When you think about it, our parser/grammar checker needs to represent a set of value constraints programatically - “must be in this set of strings”, “must be in within this integer range”.
We’re effectively designing a small meta-language, which means we can represent these constraints very compactly as F# types for:
- a plain text expression
- a variable declaration expression
- a conditional (boolean) expression
- an interpolation expression
We will therefore design the parser to return one or more of the following types whenever it fully consumes a valid input:
(FParsec returns a single type on success, so using a discriminated union to encapsulate these types will make it easier to manipulate later on).
Let’s go through these types one by one.
The Text type is straightforward. If the parser doesn’t find any special characters, it just returns a plain string with no abstract representation needed.
The Boolean (“<?myVar eq 10>”), VariableDeclaration (“Hi <String[Alice|Bob] myVar>”) and Interpolation (“Hi <!myVar>”) types all inherit from an abstract IExpression type.
This is because all three types are associated with a variable name (“myVar”), a provided value (“Gary”) and a permitted value (e.g. “Alice”, or for interpolations, any non-null value).
Our boolean expressions compare two values and return the boolean result. Specifically, we consider equality, inequality, less than and greater than. These are represented as four concrete types:
So “<?myVar eq 10>Say 10!” will parse to an Equality expression and a Text expression, “<?myVar gt 10>Greater than 10!” will parse to a GreaterThan expression and a Text expression, and so on.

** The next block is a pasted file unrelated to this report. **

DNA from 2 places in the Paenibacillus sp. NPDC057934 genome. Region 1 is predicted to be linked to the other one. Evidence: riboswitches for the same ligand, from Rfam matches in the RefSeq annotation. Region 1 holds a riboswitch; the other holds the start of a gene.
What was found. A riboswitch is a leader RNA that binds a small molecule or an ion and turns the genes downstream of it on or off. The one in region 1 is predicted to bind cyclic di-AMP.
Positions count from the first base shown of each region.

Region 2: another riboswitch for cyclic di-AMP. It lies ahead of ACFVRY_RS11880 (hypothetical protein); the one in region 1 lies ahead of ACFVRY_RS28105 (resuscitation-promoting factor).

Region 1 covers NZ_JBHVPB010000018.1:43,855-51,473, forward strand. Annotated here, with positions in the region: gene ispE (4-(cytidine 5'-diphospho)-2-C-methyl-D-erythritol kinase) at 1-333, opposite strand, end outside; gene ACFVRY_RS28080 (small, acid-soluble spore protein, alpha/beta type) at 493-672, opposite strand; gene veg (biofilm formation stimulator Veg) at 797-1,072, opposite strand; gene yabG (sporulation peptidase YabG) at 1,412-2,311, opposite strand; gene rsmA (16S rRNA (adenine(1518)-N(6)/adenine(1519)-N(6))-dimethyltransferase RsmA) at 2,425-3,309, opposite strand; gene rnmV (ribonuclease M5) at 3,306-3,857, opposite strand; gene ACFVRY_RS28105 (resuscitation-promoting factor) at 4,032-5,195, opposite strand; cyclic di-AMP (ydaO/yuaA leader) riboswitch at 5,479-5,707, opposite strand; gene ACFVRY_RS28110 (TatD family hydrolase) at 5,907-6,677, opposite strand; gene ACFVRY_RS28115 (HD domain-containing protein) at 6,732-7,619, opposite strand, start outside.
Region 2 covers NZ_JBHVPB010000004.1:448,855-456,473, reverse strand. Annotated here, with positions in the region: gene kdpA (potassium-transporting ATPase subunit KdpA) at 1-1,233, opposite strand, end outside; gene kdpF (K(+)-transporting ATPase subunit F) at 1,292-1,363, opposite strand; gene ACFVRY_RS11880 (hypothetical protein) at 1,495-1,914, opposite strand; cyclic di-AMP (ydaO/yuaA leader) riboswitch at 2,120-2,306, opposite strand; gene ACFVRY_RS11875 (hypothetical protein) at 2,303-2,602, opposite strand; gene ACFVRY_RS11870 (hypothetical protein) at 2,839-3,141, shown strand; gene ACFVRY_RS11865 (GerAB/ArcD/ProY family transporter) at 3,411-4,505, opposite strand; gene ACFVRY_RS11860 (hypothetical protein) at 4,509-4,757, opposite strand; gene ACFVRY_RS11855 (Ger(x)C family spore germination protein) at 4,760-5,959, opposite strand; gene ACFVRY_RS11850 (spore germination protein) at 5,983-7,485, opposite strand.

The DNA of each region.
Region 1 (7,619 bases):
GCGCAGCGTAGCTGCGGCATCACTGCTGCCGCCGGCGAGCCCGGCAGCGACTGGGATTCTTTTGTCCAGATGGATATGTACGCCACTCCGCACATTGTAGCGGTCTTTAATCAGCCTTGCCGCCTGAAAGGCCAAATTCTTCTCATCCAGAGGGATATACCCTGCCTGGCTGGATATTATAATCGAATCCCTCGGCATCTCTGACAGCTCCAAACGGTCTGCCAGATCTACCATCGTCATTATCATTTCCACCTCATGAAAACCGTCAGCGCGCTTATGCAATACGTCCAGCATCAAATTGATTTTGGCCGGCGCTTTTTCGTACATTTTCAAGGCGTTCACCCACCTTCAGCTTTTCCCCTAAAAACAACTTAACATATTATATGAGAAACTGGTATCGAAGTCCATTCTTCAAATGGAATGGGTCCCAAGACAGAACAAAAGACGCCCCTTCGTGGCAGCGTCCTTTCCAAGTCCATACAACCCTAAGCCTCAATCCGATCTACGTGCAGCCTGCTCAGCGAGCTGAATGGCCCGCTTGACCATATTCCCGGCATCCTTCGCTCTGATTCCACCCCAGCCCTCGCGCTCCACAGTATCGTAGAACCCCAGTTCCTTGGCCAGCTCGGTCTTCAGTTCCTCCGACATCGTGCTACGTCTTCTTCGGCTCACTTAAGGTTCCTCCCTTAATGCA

To choose the next sentence to display to the user, the program can invoke the expression’s IsMetBy method with the context (i.e. what the user said in previous dialog turns). If IsMetBy returns true, the program displays this sentence to the user; if it fails, the sentence is discarded.
Inside each IExpression, the target value’s type is represented as a Discriminated Union:
This means we can use a match expression to perform the boolean comparison:
String equality/inequality comparisons are different from integer comparisons, hence why we discriminate between the two.
There’s some redundant code here, though - after all, we have no concept of string greater-than/less-than comparisons:
This exception is a code-smell, suggesting we could rethink the design of our types. But it will do for now!
In addition to Boolean expressions, I define Option and Range types to represent variables (or values) that we expect to capture from the user:
We’ve now created an F# type for every abstract representation in our grammar.
This is already looking fairly compact and clean. To extend our grammar with another representation, we can simply add another type.
Now, let’s see how FParsec lets us construct parsers to generate these types from our source text.
Building parsers with FParsec
Remember that FParsec lets us compose a number of small parsers together.
Each small parser is just a rule that says “return true if you see this character, or return an error if you don’t”:
pstring is a primitive FParsec parser that says “match on the provided string”. Our openAngle and closeAngle parsers will therefore return true for the strings < and > respectively.
FParsec lets you chain these together as follows:
.». is an FParsec function that says “first apply the left parser, then apply the right, and yield the results of both”.
Applying this parser to the string <> therefore yields <>. To yield only the result of the left parser, use .»; parsing <> would then return <. For the result of the right parser only, use ».; parsing <> would return >.
No matter which yield function is used, if the parser fails, nothing is returned. So providing < to a parser that expects <> will return Failure.
However, FParsec lets you backtrack on parse failure; effectively saying “if you cannot parse this as an X, backtrack to where you started and try and parse as Y”.